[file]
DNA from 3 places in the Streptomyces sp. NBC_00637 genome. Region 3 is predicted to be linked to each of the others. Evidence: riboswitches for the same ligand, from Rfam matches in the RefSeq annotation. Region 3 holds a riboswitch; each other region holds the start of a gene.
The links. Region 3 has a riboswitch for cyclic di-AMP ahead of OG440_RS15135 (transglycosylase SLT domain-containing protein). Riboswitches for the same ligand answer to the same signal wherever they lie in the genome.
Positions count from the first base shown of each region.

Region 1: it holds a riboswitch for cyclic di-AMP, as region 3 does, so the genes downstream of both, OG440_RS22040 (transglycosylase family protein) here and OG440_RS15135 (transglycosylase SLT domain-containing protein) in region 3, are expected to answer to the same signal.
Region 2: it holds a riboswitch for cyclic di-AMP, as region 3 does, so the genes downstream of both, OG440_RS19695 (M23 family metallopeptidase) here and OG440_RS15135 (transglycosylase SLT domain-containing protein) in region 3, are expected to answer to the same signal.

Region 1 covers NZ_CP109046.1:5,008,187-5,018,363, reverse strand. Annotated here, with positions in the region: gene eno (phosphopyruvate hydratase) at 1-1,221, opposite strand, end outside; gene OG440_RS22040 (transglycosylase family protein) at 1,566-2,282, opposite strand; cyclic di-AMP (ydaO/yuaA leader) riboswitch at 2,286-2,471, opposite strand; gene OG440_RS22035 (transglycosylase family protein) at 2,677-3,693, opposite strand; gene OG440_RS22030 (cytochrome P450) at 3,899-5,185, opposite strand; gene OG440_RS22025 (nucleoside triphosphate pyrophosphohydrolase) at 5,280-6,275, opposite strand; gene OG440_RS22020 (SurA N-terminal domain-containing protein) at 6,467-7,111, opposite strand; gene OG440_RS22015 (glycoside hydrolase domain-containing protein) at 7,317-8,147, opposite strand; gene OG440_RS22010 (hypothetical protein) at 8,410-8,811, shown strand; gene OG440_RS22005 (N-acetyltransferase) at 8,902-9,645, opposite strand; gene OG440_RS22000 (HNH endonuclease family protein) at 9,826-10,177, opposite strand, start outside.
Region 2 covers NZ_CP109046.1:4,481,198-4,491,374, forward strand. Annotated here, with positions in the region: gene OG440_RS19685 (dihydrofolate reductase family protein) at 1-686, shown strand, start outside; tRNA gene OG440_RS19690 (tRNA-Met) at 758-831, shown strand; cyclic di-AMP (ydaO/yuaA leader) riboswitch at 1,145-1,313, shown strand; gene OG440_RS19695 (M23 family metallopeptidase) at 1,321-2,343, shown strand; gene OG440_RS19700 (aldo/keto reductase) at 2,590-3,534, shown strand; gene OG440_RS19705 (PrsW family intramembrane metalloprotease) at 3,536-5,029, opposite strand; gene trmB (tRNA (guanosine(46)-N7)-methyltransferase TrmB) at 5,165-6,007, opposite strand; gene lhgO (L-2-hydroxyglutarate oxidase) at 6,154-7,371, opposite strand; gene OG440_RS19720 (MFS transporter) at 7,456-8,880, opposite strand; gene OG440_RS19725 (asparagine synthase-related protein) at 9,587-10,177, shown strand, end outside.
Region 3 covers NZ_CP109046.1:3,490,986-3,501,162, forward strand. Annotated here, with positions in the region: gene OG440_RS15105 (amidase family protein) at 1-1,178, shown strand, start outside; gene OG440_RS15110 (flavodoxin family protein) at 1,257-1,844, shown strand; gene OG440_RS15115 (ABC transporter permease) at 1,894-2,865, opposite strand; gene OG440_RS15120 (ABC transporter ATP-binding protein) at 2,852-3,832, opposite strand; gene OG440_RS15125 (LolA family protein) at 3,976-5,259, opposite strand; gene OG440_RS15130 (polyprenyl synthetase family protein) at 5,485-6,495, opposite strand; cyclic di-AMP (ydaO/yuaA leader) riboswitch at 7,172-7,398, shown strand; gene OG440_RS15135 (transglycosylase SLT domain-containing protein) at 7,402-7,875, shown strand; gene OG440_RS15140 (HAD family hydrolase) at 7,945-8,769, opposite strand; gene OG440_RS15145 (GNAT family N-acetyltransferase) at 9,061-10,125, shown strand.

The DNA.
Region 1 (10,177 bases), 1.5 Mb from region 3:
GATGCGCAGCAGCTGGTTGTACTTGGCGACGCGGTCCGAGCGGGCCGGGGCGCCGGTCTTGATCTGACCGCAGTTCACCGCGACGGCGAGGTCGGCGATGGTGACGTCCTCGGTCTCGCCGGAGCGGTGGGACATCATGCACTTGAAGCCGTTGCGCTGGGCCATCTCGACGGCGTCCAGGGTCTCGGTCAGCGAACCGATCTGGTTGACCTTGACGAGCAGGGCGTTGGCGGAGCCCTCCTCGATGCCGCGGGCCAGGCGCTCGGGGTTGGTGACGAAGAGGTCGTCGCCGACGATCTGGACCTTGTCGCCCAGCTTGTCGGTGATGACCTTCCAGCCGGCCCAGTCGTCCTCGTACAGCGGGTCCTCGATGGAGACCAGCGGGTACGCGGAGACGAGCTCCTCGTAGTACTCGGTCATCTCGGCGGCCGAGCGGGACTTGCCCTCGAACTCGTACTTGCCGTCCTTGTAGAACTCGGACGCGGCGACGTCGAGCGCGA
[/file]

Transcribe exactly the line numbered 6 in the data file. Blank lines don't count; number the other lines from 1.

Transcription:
Region 1 covers NZ_CP109046.1:5,008,187-5,018,363, reverse strand. Annotated here, with positions in the region: gene eno (phosphopyruvate hydratase) at 1-1,221, opposite strand, end outside; gene OG440_RS22040 (transglycosylase family protein) at 1,566-2,282, opposite strand; cyclic di-AMP (ydaO/yuaA leader) riboswitch at 2,286-2,471, opposite strand; gene OG440_RS22035 (transglycosylase family protein) at 2,677-3,693, opposite strand; gene OG440_RS22030 (cytochrome P450) at 3,899-5,185, opposite strand; gene OG440_RS22025 (nucleoside triphosphate pyrophosphohydrolase) at 5,280-6,275, opposite strand; gene OG440_RS22020 (SurA N-terminal domain-containing protein) at 6,467-7,111, opposite strand; gene OG440_RS22015 (glycoside hydrolase domain-containing protein) at 7,317-8,147, opposite strand; gene OG440_RS22010 (hypothetical protein) at 8,410-8,811, shown strand; gene OG440_RS22005 (N-acetyltransferase) at 8,902-9,645, opposite strand; gene OG440_RS22000 (HNH endonuclease family protein) at 9,826-10,177, opposite strand, start outside.